In the wake of the 2008 financial crisis, Congress passed the Dodd-Frank Wall Street Reform and Consumer Protection Act (Dodd-Frank), overhauling the financial regulatory system. Congress required the U.S. Securities & Exchange Commission (SEC) to develop a whistleblower rights program to incentivize people to report potential securities law violations. The SEC adopted the final rules governing this program in 2011.
Our law firm represents individuals who believe that they have knowledge of potential securities law violations and would like our firm to represent them in submitting their information to the SEC. Persons can receive financial awards if they provide original information about securities law violations that result in a successful SEC enforcement action. Under SEC rules, to qualify for an award, you must satisfy found conditions:
- The person must “voluntarily provide” the information at issue.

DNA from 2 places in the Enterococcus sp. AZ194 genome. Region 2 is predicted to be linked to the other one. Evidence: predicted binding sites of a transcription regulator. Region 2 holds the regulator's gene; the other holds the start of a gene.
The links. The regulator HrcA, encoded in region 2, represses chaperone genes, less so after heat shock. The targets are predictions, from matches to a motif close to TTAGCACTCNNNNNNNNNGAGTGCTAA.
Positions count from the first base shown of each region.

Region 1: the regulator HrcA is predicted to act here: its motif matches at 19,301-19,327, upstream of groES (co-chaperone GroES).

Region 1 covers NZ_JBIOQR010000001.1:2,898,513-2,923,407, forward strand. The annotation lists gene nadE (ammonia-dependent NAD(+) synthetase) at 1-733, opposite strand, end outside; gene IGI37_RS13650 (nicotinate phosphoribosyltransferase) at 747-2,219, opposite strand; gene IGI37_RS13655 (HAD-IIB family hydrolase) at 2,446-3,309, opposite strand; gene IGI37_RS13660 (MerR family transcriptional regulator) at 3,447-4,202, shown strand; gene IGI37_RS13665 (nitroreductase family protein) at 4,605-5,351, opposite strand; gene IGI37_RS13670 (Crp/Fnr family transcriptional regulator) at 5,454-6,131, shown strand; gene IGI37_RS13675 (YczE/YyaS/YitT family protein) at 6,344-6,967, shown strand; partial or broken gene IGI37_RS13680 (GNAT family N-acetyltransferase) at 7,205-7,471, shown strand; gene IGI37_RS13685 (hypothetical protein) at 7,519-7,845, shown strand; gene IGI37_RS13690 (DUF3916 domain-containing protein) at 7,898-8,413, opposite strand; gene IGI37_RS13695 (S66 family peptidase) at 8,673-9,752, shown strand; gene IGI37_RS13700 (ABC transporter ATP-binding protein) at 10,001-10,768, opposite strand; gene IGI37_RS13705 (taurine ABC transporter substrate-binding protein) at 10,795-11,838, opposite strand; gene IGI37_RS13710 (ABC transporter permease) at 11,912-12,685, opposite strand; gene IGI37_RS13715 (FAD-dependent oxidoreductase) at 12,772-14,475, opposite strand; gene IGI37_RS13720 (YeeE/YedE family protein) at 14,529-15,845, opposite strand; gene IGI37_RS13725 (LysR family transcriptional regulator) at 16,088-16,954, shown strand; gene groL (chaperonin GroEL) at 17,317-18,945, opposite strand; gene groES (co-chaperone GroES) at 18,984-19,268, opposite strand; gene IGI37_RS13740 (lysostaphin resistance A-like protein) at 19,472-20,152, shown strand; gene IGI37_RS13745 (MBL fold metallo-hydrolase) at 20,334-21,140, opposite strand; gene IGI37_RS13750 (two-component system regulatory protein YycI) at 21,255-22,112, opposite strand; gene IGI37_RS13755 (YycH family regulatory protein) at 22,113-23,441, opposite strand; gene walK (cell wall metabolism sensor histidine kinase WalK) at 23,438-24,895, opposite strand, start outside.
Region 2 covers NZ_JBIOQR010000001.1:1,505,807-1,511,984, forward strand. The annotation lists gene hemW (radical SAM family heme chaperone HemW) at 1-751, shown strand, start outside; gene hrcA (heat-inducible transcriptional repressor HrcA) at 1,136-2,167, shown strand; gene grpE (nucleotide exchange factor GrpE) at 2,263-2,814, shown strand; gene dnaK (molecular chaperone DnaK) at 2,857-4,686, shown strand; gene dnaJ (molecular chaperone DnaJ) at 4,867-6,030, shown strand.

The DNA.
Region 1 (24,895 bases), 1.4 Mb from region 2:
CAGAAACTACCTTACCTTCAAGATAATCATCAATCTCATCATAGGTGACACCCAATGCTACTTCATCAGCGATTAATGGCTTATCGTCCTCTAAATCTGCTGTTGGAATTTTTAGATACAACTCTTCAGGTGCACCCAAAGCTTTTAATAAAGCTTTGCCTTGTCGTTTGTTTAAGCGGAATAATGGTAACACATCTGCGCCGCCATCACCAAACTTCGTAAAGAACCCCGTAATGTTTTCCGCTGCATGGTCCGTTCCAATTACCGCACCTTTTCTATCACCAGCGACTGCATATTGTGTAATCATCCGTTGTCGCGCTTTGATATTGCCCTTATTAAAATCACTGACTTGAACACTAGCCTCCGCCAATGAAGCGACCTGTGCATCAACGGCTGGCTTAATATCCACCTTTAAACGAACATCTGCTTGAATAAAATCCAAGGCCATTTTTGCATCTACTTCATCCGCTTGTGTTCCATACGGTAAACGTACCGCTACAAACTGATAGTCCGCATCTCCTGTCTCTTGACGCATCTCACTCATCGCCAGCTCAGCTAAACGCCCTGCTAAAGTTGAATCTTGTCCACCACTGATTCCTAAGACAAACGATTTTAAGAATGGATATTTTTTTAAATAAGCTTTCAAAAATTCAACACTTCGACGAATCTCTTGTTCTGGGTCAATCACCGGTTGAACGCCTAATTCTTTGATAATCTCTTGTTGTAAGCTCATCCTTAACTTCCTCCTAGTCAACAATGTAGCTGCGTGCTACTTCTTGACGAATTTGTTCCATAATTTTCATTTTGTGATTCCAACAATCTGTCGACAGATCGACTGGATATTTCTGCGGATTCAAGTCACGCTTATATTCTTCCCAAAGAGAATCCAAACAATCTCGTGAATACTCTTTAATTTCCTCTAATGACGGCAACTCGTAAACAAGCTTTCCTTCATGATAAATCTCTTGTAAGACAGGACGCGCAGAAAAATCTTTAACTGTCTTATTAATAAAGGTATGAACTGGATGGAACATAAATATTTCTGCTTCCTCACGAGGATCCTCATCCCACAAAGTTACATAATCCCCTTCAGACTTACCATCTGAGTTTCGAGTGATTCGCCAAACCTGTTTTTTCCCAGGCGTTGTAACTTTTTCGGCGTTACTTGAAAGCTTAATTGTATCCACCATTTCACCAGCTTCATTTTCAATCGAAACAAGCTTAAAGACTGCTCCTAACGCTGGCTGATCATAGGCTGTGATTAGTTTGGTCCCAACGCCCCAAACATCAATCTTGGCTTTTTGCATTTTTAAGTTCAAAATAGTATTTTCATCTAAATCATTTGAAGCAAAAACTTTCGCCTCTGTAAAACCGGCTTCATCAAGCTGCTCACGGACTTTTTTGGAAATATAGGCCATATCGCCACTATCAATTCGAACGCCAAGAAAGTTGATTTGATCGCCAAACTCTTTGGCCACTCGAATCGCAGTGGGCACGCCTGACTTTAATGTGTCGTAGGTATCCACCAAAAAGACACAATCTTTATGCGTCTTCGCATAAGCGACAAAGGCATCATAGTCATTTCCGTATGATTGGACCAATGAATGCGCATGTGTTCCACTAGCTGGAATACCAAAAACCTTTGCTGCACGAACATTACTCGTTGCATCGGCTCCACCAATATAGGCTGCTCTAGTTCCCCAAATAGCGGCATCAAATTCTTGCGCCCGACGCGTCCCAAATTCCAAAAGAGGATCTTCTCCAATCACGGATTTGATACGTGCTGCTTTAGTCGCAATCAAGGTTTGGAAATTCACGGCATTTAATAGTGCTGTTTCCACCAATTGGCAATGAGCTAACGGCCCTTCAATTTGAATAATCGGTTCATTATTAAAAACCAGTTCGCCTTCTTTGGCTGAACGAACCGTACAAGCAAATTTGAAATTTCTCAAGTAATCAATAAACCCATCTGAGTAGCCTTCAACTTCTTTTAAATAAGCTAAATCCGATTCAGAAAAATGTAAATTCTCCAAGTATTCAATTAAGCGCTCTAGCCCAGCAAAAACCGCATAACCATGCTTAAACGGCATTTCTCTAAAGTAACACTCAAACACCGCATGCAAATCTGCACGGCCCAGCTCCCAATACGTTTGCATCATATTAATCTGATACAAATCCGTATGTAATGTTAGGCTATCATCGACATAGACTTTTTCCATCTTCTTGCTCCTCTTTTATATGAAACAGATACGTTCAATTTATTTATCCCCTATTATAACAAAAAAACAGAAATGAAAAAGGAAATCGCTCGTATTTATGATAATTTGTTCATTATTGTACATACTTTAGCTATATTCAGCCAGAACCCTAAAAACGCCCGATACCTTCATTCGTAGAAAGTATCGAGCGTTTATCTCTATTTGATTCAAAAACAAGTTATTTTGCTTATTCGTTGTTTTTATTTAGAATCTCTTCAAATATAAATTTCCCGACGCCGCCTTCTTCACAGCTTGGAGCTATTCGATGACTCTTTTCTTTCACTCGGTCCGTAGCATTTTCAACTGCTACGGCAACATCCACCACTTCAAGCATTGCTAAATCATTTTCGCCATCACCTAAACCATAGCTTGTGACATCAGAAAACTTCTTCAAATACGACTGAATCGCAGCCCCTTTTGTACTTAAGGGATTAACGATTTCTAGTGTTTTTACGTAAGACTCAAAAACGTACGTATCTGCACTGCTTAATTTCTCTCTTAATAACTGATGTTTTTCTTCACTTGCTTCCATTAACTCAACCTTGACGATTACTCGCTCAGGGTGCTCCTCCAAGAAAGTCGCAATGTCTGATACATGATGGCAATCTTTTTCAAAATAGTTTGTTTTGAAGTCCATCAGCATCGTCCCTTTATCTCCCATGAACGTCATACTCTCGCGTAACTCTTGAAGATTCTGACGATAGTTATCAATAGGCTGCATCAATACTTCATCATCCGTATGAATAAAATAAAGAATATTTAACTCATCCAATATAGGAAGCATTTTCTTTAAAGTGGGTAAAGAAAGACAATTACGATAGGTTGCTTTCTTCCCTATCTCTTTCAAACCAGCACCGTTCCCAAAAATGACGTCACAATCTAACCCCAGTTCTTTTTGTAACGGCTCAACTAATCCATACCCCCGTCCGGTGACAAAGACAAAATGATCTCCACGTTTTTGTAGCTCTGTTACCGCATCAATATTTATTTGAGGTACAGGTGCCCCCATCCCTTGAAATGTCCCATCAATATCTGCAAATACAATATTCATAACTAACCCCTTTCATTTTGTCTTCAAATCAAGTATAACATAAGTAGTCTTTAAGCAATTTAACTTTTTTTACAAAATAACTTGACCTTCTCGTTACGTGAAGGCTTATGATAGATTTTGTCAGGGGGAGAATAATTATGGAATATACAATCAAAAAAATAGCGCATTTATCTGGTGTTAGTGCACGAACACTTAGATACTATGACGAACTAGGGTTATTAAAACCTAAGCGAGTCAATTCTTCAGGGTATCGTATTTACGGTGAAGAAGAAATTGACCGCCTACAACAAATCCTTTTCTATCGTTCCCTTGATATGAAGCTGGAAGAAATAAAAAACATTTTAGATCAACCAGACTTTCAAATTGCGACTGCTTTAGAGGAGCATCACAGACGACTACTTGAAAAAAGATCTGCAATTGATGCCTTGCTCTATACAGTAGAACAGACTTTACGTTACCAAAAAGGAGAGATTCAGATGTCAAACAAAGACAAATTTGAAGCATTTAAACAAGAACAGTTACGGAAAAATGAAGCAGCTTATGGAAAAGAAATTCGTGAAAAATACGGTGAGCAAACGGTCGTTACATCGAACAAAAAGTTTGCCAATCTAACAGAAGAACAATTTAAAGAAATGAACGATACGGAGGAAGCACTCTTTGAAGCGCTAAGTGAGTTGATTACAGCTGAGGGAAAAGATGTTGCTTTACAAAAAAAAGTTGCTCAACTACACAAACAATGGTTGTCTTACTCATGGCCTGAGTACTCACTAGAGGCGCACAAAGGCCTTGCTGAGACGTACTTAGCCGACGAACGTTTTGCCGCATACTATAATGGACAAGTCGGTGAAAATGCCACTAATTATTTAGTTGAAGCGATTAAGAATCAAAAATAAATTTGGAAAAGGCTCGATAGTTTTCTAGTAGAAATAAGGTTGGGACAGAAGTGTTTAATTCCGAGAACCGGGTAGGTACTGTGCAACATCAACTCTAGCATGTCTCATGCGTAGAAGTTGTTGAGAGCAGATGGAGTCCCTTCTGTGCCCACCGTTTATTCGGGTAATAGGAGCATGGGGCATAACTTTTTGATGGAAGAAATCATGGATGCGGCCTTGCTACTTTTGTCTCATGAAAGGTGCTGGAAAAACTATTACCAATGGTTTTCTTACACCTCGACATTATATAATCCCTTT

- The person must provide the “original information.”
- The information must lead to a “successful enforcement action.”
- The successful enforcement action must lead to “monetary sanctions exceeding $1,000,000” in a single judicial or administrative action.
If all four conditions are met, then a whistleblower is entitled to an award. Under the law, the amount of the award can be anywhere between 10 and 30 percent of the sanctions collected. The award amount is in the sole discretion of the SEC.
No one should be punished for doing the right thing, especially those with the courage and integrity to blow the whistle on corporate fraud or other illegal activities. There’s a wide range of whistleblower laws designed to protect you. Whether you have suffered retaliation because you did the right thing and spoke out when your employer violated the law or acted improperly, or whether you have information but are afraid to speak out, our firm is here to help. Our attorneys are experienced in representing employees who have blown the whistle and reported fraudulent or improper practices. Please contact us to discuss your case.